Ilan Rubin's Paramore drum setup in pictures
10th Jul 2013 | 15:00
Ilan Rubin's Paramore drum setup in pictures
Rhythm Magazine has met plenty of the UK’s most gifted young drummers over the years.
These players are our great drumming hopes, the future of our craft and the guarantee that the art will continue to evolve.
These leading lights exist outside of the UK too, and we’re sure that you’ll be hearing a lot more of Ilan Rubin. The young drum star from San Diego is blazing a serious trail across the pond, and shows no signs of breaking his golden streak.
Touring professionally from the age of 14, Ilan got his first major break in 2006 joining a flourishing Lostprophets, and spent three whirlwind years recording and playing shows around the world.
He was plucked from the Welsh valleys by Trent Reznor and hit the road with Nine Inch Nails. He’ll be rejoining the resurrected band when they tour this summer too, at Reznor’s personal request.
The last couple of years have seen him work with Blink-182 alumnus Tom DeLonge’s Angels & Airwaves, and to cap it off, Ilan has just recorded his first film soundtrack [Oblivion] and is tirelessly active with his own band The New Regime in which he drums, plays guitar, bass, keys and sings. Did we mention the guy is yet to celebrate his 25th birthday?
When we meet Ilan he is in town with Tennessee pop rock hitmakers Paramore, having just played drums on their fourth smash-hit number one album.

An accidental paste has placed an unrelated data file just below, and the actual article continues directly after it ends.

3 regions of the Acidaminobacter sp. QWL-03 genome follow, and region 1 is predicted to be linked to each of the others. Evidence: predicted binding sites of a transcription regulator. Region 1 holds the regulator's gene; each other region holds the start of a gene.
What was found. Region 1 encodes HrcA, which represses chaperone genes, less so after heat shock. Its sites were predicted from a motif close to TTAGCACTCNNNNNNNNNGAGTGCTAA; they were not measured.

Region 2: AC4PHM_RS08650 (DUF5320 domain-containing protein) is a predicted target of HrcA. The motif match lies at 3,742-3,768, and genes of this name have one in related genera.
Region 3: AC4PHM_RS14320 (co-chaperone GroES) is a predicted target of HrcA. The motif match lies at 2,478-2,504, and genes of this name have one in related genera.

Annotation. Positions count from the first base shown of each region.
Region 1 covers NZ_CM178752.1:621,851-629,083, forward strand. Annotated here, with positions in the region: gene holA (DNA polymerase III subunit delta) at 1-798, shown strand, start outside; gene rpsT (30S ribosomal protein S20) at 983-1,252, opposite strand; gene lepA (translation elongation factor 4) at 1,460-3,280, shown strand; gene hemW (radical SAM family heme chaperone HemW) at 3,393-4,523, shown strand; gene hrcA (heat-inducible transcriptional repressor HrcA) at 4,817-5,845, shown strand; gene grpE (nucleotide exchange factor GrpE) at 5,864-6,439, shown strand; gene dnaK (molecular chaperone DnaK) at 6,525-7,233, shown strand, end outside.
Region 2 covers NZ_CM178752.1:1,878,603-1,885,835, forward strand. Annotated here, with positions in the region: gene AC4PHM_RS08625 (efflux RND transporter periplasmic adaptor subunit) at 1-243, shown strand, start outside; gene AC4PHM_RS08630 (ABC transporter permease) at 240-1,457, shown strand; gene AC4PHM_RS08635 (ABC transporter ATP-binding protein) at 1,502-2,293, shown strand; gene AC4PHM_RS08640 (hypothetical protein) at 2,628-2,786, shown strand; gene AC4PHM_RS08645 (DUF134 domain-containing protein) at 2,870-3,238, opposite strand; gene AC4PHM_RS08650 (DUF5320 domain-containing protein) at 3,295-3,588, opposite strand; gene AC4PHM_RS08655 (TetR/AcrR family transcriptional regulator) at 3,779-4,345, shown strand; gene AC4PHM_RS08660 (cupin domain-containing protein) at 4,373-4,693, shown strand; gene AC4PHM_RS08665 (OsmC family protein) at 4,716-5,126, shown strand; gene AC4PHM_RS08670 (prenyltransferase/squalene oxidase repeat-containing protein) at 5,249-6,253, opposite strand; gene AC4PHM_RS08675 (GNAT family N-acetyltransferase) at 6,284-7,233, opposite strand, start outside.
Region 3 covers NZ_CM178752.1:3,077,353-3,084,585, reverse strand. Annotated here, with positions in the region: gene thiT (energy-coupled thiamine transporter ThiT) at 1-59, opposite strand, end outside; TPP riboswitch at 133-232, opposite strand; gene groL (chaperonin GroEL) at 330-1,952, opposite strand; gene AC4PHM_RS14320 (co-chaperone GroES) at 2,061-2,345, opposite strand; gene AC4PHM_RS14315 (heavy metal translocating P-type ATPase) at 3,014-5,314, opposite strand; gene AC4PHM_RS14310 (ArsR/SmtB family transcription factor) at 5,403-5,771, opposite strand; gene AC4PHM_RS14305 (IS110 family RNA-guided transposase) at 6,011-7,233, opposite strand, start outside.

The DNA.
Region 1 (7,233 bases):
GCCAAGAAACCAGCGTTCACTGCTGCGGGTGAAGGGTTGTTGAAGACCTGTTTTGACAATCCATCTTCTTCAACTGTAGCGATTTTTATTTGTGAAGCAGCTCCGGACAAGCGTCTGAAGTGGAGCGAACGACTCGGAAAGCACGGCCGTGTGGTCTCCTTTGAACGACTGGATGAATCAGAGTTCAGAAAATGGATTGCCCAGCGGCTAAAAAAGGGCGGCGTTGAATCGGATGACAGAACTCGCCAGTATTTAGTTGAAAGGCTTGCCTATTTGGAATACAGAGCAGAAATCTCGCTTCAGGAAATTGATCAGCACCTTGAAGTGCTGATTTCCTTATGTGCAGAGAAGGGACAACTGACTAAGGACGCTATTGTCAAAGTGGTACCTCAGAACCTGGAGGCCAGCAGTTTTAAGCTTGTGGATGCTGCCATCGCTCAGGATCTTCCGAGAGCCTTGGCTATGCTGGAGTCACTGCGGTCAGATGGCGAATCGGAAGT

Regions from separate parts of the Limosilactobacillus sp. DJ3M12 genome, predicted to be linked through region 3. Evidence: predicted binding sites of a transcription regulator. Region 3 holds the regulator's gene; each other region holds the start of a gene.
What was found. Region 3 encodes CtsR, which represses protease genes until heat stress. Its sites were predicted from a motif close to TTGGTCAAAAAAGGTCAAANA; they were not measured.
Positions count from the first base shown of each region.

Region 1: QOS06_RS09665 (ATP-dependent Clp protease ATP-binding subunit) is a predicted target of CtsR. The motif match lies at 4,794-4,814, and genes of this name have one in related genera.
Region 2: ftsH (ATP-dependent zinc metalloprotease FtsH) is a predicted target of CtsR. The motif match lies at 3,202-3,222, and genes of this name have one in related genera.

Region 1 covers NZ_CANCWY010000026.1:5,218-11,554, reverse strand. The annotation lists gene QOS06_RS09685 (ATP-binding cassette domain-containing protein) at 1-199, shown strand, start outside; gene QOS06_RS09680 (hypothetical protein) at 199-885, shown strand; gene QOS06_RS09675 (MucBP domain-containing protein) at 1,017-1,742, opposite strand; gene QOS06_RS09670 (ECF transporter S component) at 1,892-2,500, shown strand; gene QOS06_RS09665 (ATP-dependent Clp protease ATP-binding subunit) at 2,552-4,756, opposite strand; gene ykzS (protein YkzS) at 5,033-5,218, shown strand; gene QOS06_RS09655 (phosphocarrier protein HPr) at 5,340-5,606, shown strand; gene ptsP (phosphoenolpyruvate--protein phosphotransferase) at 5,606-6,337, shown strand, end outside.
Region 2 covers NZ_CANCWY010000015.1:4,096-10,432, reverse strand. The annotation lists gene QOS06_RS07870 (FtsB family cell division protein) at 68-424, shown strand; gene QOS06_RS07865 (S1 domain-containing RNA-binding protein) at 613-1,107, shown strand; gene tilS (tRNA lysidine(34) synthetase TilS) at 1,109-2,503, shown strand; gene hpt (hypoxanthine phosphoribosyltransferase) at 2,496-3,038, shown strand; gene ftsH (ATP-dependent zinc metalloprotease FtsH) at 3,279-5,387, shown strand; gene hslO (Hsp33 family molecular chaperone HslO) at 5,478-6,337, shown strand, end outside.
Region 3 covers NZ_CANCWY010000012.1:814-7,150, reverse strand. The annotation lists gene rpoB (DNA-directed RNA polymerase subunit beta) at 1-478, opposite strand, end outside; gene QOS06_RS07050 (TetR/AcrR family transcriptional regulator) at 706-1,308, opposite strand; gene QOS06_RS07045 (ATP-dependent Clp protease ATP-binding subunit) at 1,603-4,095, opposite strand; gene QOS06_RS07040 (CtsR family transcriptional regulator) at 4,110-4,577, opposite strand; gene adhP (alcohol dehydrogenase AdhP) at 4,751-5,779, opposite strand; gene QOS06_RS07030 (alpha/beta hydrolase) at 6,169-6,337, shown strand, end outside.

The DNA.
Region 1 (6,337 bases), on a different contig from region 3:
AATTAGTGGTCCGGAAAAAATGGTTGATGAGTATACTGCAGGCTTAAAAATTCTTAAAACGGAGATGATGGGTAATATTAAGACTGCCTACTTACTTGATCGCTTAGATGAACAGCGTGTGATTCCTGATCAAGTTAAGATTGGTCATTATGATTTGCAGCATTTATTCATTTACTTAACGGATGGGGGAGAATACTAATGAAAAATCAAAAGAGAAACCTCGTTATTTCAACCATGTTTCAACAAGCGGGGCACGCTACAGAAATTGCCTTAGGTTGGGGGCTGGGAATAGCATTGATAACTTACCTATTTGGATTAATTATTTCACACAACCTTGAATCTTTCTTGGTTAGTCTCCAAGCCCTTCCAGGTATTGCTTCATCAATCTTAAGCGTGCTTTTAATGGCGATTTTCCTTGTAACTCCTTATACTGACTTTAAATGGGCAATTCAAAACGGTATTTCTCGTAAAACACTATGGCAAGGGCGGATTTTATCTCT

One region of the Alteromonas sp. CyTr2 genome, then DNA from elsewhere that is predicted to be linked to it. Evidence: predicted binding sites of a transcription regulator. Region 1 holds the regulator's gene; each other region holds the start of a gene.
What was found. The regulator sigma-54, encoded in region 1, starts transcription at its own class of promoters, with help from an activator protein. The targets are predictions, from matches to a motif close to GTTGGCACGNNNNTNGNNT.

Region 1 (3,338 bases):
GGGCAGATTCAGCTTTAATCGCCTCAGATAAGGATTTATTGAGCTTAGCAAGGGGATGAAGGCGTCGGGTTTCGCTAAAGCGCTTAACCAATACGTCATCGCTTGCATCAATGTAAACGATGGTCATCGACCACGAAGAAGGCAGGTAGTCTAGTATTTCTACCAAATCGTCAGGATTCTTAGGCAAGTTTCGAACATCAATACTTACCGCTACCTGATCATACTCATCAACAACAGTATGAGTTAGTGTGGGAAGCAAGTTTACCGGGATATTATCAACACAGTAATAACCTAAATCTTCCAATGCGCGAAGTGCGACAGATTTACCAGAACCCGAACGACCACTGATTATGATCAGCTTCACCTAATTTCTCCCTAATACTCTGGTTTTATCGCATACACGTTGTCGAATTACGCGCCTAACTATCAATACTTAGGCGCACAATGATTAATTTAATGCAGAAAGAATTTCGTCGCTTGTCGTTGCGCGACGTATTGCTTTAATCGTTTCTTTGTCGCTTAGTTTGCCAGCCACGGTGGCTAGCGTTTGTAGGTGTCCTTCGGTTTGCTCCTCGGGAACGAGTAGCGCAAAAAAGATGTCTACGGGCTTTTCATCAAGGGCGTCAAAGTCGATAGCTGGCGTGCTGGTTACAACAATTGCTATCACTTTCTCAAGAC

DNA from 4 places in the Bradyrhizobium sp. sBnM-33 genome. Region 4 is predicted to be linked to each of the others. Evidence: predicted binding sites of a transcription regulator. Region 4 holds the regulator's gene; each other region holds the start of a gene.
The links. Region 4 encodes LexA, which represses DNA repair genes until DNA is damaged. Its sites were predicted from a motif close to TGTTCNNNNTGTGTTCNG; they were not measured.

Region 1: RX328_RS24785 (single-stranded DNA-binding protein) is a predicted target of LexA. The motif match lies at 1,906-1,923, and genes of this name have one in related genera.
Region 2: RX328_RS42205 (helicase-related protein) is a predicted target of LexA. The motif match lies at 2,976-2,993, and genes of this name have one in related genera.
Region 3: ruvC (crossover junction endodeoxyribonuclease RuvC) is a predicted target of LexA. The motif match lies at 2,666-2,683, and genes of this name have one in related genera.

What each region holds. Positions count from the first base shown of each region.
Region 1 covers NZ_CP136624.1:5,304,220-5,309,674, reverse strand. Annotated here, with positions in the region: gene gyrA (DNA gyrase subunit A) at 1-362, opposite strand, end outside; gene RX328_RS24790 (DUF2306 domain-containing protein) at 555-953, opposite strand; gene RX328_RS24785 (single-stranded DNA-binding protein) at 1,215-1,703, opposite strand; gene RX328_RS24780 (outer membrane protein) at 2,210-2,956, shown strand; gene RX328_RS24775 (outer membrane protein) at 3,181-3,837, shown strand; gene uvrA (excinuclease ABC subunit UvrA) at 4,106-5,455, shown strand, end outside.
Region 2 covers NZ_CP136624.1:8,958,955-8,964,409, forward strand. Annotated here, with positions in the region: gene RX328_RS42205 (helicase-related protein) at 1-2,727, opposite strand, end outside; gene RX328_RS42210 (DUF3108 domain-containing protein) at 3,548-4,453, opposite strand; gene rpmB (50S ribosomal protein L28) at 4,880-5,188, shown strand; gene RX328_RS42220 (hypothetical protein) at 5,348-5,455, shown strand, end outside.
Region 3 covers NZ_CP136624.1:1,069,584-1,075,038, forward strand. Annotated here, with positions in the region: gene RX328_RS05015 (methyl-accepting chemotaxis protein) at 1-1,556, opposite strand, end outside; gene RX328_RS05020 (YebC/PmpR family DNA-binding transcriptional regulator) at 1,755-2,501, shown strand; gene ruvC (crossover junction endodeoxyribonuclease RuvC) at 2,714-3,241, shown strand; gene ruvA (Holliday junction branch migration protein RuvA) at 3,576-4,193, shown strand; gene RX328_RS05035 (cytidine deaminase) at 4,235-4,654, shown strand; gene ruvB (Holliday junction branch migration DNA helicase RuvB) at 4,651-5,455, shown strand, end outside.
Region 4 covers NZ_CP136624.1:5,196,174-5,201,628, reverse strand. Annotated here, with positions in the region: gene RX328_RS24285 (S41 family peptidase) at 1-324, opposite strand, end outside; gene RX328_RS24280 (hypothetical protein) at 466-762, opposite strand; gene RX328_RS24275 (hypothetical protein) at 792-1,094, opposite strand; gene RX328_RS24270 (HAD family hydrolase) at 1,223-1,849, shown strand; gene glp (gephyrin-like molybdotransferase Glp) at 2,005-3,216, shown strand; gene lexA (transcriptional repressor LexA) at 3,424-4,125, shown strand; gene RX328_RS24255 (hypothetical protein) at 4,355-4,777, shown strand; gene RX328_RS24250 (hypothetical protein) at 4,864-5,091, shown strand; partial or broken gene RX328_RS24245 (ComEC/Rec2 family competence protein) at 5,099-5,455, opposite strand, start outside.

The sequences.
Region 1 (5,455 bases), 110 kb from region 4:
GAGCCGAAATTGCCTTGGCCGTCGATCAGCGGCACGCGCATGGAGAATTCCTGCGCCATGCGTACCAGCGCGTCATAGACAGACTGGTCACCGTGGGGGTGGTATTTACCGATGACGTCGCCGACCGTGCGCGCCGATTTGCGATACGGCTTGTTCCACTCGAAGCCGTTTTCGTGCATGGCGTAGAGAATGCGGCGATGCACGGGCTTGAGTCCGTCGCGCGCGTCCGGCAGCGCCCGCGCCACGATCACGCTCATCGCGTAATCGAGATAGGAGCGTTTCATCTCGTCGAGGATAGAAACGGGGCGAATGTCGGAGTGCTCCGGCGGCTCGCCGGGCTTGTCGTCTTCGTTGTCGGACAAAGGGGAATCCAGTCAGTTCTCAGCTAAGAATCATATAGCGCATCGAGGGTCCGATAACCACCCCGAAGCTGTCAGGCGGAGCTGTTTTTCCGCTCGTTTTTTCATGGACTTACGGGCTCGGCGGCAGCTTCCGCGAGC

Here we bring you pictures of his Paramore touring kit, along with excerpts from his Rhythm interview, in which his discusses his auditioning advice, his new Q drum Co. venture and more. You can read the interview in full in the June issue of Rhythm.
Q Drum Co., copper shells with maple reinforcement hoops: 13x9-inch (or 14x10-inch) rack tom, 16x16-inch and 18x16-inch floor toms, 24x16-inch bass drum (usually 26x16-inch), 14x6 1⁄2-inch brass snare
You’ve done a few auditions in your time. What’s your process in the run-up?
“Learning the songs backwards and forwards. When I say that I truly mean it, because you can’t rely on anything other than your knowledge of the song.
“There have been instances where I’m going in to audition with a band, and they haven’t played the song I’m going in to play since the last tour - that’s been with quite a few bands, so you almost have to know the songs better than they know them at that given time.
“You can’t depend on vocals or guitar parts or any sort of crutches, because you really should be able to break down the structure in your head: ‘how does the song go - verse, chorus, pre-chorus, chorus? Is there a second pre-chorus?’, etc.
“When I’m learning these songs by myself, I’m almost quizzing myself while I learn the song. When I’m playing verse one I’m thinking, what’s the bridge like and how does this song end?
“You don’t want to get to a part and have to worry about what’s next; it’s a terrible feeling, and who wants that? You have to confidently steer the ship. You can know the song but if you’re not owning your performance, you’re not instilling that in the rest of the people you’re playing with.
“Nobody wants to be worrying about the drummer. When you give off that confidence, you instil that in everybody else and allow them to focus on themselves.
“On the flipside, I’ve auditioned drummers where you’ll be playing a song and the first verse is going well, the chorus is going well, then going into the bridge the drummer doesn’t know what’s going on.